More than a third of Americans use some form of complementary and alternative medicine (CAM) and that number continues to rise attributed mostly to increases in the use of mind-body therapies (MBT) like yoga, meditation and deep breathing exercises. “There’s good evidence to support using mind-body therapies clinically,” says Dr. Aditi Nerurkar, an integrative medicine fellow at Harvard Medical School. “Still, we didn’t expect to see provider referral rates that were quite so high.”
Nerurkar and her colleagues analyzed data from the U.S. National Health Interview Survey. Nearly 6.3 million people used mind-body therapies after referral by a mainstream medical provider, the study found. These people tended to be sicker and used the health-care system more than people who started using the therapies without a referral.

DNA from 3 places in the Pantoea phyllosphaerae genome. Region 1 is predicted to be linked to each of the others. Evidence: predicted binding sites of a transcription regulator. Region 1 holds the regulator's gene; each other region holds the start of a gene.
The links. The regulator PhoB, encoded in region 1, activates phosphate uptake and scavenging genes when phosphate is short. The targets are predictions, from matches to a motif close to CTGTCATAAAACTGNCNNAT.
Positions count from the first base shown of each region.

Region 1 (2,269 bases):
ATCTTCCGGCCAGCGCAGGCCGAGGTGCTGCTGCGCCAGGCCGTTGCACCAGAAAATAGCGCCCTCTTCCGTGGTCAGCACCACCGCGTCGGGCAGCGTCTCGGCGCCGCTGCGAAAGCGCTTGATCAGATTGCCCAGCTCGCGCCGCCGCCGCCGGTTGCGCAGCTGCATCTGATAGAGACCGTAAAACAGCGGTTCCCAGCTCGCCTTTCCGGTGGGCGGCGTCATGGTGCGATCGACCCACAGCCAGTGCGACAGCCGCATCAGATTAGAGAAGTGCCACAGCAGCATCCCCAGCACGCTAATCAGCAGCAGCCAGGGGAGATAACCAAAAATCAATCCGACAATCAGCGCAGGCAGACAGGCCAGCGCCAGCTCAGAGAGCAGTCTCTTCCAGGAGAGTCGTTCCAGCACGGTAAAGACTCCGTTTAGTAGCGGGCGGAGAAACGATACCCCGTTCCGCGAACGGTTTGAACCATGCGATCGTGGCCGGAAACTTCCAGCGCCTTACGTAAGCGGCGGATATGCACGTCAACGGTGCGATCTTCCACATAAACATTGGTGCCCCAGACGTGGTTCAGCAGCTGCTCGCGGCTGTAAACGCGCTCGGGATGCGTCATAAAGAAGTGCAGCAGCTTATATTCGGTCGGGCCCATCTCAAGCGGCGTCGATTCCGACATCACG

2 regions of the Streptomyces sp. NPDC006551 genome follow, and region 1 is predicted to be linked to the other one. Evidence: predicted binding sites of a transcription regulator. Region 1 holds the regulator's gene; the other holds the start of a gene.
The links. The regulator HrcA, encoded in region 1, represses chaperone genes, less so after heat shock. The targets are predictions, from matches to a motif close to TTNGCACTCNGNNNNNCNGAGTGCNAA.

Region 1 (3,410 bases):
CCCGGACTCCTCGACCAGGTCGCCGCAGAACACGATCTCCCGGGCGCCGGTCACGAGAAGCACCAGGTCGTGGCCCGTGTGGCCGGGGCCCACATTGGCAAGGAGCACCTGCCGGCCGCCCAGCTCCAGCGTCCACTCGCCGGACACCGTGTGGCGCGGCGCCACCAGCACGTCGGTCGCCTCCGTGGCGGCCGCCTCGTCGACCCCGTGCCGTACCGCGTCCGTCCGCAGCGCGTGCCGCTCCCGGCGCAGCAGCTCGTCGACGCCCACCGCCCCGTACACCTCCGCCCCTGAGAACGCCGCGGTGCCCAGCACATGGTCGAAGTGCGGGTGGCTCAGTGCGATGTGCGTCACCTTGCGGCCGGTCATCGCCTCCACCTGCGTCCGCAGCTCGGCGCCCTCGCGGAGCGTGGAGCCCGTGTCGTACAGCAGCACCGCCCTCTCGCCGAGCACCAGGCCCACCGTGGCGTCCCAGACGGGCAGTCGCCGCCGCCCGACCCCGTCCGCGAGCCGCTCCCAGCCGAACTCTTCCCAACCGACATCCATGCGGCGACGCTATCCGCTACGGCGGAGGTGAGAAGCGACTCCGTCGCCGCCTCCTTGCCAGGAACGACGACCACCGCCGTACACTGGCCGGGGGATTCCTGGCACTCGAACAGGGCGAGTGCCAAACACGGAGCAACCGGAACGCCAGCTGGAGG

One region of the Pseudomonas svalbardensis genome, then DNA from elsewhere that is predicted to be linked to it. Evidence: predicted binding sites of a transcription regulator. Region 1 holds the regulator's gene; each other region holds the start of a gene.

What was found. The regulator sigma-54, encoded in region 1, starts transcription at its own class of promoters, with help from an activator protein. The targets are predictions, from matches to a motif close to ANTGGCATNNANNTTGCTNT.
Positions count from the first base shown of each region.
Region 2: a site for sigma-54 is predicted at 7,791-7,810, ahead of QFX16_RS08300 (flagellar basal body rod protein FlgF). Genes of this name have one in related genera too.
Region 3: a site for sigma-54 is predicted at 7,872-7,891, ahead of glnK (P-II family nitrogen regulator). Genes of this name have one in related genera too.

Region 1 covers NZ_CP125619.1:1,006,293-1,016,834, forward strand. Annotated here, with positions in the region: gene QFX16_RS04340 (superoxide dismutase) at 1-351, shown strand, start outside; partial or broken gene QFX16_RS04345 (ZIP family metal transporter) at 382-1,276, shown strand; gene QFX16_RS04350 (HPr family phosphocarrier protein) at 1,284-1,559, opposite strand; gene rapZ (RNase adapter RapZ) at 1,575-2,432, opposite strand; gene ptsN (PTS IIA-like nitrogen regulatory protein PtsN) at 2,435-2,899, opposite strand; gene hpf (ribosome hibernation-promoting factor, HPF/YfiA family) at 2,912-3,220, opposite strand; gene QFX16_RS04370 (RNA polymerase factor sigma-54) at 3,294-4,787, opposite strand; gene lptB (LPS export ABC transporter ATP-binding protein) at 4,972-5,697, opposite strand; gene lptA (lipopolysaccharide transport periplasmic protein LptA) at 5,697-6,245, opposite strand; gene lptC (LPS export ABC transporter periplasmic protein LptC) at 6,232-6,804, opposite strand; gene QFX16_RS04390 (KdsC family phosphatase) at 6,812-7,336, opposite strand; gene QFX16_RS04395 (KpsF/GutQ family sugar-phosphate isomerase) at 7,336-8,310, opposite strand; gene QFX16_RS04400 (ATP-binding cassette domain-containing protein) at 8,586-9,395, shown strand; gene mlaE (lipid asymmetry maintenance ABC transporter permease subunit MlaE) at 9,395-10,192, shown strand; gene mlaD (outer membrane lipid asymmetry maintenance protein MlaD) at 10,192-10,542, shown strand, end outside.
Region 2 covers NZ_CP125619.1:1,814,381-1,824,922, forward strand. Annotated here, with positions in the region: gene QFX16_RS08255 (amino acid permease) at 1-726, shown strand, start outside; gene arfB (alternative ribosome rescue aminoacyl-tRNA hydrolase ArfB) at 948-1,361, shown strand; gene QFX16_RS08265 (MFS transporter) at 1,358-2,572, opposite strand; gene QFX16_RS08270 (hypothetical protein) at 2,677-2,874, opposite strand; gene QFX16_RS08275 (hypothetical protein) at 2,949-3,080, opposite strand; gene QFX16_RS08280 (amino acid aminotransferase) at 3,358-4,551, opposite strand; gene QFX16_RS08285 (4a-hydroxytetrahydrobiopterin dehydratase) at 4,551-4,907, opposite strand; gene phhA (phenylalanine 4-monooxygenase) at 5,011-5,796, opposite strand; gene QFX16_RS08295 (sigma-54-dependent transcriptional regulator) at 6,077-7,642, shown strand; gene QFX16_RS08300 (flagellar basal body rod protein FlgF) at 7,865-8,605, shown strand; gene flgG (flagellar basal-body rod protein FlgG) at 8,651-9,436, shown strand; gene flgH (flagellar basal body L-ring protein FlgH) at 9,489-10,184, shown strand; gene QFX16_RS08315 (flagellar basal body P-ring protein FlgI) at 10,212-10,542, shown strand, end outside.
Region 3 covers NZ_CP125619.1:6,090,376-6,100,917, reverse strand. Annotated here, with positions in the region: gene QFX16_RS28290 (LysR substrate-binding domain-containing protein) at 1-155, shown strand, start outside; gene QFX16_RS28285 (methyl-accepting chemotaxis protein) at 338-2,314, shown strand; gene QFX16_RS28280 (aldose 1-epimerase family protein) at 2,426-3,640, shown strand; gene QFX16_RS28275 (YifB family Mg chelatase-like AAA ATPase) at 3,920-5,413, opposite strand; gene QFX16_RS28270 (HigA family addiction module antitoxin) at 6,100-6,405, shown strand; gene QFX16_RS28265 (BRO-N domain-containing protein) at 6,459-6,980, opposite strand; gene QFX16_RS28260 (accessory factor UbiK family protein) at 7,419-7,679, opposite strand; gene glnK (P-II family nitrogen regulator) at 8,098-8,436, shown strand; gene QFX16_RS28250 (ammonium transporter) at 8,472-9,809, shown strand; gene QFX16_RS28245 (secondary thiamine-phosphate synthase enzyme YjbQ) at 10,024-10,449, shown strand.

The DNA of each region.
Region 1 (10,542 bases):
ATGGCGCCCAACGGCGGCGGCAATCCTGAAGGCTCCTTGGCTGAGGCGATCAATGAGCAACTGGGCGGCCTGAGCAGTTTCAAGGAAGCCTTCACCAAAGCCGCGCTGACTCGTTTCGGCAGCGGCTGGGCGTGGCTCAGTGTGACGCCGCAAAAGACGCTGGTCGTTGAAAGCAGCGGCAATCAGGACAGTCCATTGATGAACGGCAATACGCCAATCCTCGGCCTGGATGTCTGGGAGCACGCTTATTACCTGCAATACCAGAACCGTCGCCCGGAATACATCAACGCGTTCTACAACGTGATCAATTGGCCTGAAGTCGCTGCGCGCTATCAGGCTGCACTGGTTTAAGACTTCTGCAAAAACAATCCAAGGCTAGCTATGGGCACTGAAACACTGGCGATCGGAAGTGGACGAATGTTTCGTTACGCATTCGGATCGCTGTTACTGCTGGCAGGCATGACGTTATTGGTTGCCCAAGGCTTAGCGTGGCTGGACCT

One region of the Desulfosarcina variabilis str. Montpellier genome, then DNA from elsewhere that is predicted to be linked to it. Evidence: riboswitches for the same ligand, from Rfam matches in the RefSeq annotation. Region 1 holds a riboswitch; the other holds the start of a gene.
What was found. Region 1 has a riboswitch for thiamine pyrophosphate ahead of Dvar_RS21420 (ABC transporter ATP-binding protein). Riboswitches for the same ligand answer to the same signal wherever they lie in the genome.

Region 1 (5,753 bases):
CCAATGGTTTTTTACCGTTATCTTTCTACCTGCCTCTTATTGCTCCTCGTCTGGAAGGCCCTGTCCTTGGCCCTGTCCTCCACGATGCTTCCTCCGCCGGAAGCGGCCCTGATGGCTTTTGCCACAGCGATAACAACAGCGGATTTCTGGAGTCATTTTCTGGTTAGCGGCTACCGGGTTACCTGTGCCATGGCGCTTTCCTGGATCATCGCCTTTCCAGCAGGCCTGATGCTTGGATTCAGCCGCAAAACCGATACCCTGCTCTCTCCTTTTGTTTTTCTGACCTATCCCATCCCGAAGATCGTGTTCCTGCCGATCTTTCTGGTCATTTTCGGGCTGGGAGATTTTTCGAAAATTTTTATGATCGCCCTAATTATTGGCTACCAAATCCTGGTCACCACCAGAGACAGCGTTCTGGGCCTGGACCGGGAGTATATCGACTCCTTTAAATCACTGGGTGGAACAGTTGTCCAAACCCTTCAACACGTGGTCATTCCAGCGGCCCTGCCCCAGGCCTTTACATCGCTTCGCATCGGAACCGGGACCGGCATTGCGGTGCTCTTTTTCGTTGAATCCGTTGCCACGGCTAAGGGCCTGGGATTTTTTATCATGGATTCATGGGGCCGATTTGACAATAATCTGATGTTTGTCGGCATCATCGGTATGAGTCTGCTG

“What we learned suggests that providers are referring their patients for mind-body therapies as a last resort once conventional therapeutic options have failed,” Nerurkar said. “It makes us wonder whether referring patients for these therapies earlier in the treatment process could lead to less use of the health-care system and, possibly, better outcomes for these patients.”
source: A. Nerurkar, G. Yeh, R. B. Davis, G. Birdee, R. S. Phillips. (2011). When conventional medical providers recommend unconventional medicine: results of a national study. Archives of Internal Medicine, 171(9), 862. More on mind-body therapies.